When President Barack Obama gave his Middle East speech last week, I was listening to hear what he would say about Bahrain. I know that Bahrain is way down on the list of exciting Arab conflicts, but it poses a peculiarly excruciating problem for American policymakers: the problem of the autocratic ally. It was easy for Obama to praise the protesters who toppled regimes in Egypt and Tunisia, or to condemn the brutal crackdowns in Libya and Syria, where regime change would now serve U.S. interests. But Bahrain is a key U.S. ally and the host of the Navy's Fifth Fleet, which enables the United States to project power in the Persian Gulf.
Obama, to his credit, faced the issue squarely and said the right things. He rejected a policy based upon the "narrow pursuit" of national interest, insisting that American support for "universal rights" will be "a top priority that must be translated into concrete actions." He decried the "mass arrests and brute force" used by the Bahraini regime against peaceful protesters and added -- to applause from his audience of State Department officials -- that "you can't have real dialogue when parts of the opposition are in jail." Several days later, the president backed up his words by designating Deputy Secretary of State James Steinberg as presidential envoy to Bahrain and dispatching him and a team of other officials to Manama, where they relayed the administration's concerns to King Hamad al-Khalifa and his most senior advisors. But what will Obama do if the king calls his bluff? Nobody knows, including the administration itself.
Like the other oil states in the Gulf, Bahrain is ruled by a conservative Sunni dynasty with scant regard for democracy or human rights and sufficient wealth to buy social peace. Bahrain, however, has less oil than the others, which has made it more restive; the Khalifa dynasty, which has ruled the kingdom since the 18th century, has responded to the unrest with slightly more political experimentation than its brethren (which is not saying much).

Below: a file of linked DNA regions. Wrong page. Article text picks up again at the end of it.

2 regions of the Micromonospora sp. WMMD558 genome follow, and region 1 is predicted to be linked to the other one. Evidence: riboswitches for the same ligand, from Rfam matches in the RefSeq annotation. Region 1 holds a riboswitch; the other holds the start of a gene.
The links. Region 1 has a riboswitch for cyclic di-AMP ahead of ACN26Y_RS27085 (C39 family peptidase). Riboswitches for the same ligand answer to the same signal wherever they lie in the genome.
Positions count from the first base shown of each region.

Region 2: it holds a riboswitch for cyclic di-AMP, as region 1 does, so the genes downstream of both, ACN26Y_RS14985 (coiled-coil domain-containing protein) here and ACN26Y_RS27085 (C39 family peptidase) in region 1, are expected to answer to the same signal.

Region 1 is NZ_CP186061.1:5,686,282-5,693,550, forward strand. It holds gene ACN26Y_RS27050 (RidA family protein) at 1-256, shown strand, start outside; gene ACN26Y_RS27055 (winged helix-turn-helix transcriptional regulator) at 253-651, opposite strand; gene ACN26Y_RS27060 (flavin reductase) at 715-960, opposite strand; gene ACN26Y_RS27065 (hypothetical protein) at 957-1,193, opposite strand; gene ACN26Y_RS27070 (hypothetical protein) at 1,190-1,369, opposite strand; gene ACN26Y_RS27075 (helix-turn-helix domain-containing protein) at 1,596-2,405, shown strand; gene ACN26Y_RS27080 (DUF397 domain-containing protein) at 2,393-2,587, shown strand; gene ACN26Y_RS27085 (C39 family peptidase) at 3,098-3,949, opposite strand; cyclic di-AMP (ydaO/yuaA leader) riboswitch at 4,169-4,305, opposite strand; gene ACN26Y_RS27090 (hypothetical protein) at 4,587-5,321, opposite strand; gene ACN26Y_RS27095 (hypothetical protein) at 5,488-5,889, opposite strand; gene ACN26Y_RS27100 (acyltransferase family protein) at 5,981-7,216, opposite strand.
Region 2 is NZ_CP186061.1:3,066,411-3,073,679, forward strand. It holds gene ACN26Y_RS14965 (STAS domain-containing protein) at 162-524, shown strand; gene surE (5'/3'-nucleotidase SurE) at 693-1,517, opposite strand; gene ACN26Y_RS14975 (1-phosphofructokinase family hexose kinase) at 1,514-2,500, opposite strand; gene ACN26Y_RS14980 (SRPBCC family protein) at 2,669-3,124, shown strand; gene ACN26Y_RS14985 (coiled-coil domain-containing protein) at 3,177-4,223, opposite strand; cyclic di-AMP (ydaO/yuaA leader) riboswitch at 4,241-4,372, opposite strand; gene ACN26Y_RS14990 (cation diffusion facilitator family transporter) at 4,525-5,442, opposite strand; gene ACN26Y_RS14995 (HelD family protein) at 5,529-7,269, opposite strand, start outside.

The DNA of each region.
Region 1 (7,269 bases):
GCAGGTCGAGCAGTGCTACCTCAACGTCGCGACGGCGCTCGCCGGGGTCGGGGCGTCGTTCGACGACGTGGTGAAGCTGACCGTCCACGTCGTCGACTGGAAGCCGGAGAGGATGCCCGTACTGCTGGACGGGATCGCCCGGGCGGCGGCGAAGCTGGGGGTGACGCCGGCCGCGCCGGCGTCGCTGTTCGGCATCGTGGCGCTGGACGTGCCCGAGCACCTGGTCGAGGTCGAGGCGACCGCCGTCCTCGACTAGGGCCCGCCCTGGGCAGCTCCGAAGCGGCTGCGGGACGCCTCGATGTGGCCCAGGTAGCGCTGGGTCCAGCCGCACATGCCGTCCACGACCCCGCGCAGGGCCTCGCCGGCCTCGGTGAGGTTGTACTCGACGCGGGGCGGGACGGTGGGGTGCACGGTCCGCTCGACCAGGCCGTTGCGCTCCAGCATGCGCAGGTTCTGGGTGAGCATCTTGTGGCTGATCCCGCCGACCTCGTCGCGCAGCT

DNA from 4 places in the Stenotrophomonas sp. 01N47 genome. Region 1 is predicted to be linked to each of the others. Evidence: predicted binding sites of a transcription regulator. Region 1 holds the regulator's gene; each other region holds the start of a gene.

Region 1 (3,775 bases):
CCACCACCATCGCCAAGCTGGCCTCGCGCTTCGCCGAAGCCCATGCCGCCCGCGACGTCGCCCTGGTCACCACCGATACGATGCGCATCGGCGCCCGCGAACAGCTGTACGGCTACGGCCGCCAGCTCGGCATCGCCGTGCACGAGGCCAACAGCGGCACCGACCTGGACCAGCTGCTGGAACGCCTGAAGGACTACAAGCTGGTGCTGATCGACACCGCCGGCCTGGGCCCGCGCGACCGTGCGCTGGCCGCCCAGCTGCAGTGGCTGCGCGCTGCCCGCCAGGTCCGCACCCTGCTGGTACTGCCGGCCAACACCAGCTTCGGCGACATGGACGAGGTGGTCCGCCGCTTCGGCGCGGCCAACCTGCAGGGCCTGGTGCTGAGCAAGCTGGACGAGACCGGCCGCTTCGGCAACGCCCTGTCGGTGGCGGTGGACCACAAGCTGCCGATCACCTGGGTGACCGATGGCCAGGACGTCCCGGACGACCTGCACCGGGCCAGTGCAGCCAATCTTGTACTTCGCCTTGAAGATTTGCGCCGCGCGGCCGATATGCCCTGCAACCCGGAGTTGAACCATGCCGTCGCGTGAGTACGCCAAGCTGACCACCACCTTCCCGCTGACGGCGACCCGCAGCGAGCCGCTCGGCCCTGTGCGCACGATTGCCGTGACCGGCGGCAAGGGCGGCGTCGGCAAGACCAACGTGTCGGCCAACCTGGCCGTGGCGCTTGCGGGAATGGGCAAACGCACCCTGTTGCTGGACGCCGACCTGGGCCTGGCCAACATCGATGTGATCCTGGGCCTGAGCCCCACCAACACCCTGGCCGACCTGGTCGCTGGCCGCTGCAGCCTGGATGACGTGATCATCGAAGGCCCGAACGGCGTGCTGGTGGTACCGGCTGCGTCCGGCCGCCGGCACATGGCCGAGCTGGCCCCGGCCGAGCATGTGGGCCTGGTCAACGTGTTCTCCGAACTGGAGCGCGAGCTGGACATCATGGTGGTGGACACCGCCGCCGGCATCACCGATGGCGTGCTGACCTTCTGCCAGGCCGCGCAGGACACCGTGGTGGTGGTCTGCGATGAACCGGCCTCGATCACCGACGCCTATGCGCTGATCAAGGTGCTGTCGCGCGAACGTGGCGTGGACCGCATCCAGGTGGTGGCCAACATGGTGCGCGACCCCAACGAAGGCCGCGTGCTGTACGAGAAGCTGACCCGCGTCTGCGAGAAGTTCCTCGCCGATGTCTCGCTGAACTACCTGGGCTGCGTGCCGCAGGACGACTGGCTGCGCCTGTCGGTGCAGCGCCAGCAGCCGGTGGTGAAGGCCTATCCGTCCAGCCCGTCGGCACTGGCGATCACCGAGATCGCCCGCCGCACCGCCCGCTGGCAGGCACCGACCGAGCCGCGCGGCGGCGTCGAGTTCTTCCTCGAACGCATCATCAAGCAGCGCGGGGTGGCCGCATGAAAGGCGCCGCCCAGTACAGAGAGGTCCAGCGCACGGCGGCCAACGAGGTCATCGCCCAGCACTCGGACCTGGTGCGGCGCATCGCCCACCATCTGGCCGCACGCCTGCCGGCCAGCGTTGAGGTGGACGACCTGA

But what also makes Bahrain distinctive is the fact that at least two-thirds of the population is Shiite, which has given a distinctly sectarian cast to the protest movement. Bahrain's Shiite population suffers from political and economic discrimination, including exclusion from government posts, gerrymandering that has reduced their political representation, and high unemployment. But both the ruling family and their vastly more powerful patrons, the Saudis, have demonized the critics as agents of Iran, seeking to extend its influence in the region through local Shiite populations. An indigenous protest movement has thus been conflated with a (very real) regional threat, thus making political compromise look like an act of surrender.
When discontent began sweeping the Arab world earlier this year, Bahrain already had a long history of protest, limited reform, and repression. King Hamad, who ascended to the throne in 1999, had first raised hopes among both Sunni and Shiite critics, and then disappointed them. The king largely reneged on promised constitutional reforms in 2002, prompting violent demonstrations and a harsh response by the security apparatus. This February, protesters occupied Pearl Square to once again demand an accountable state and a representative and empowered parliament. The regime was unsure how to respond, first forcibly clearing out the demonstrators in a sweep that lead to seven deaths, then offering negotiations with the crown prince, the leading "moderate" among the royal family. But the talks collapsed over demands that Bahrain's hated prime minister step down, and on March 14 the king "invited" a Saudi-led force to enter Bahrain to help suppress the protests.
The Saudi intervention marked the decisive end of discussion, as well as the beginning of a period of unprecedented brutality. Hundreds of opposition leaders have been jailed, and many have offered credible accounts of torture. Security forces have attacked doctors, hospitals, patients, and ambulances thought to be assisting protesters. Students at the University of Bahrain have been forced to sign a loyalty oath; those who refuse must leave the university, as hundreds have. Astonishingly, Bahrain is now the most repressive and violent state in the Gulf.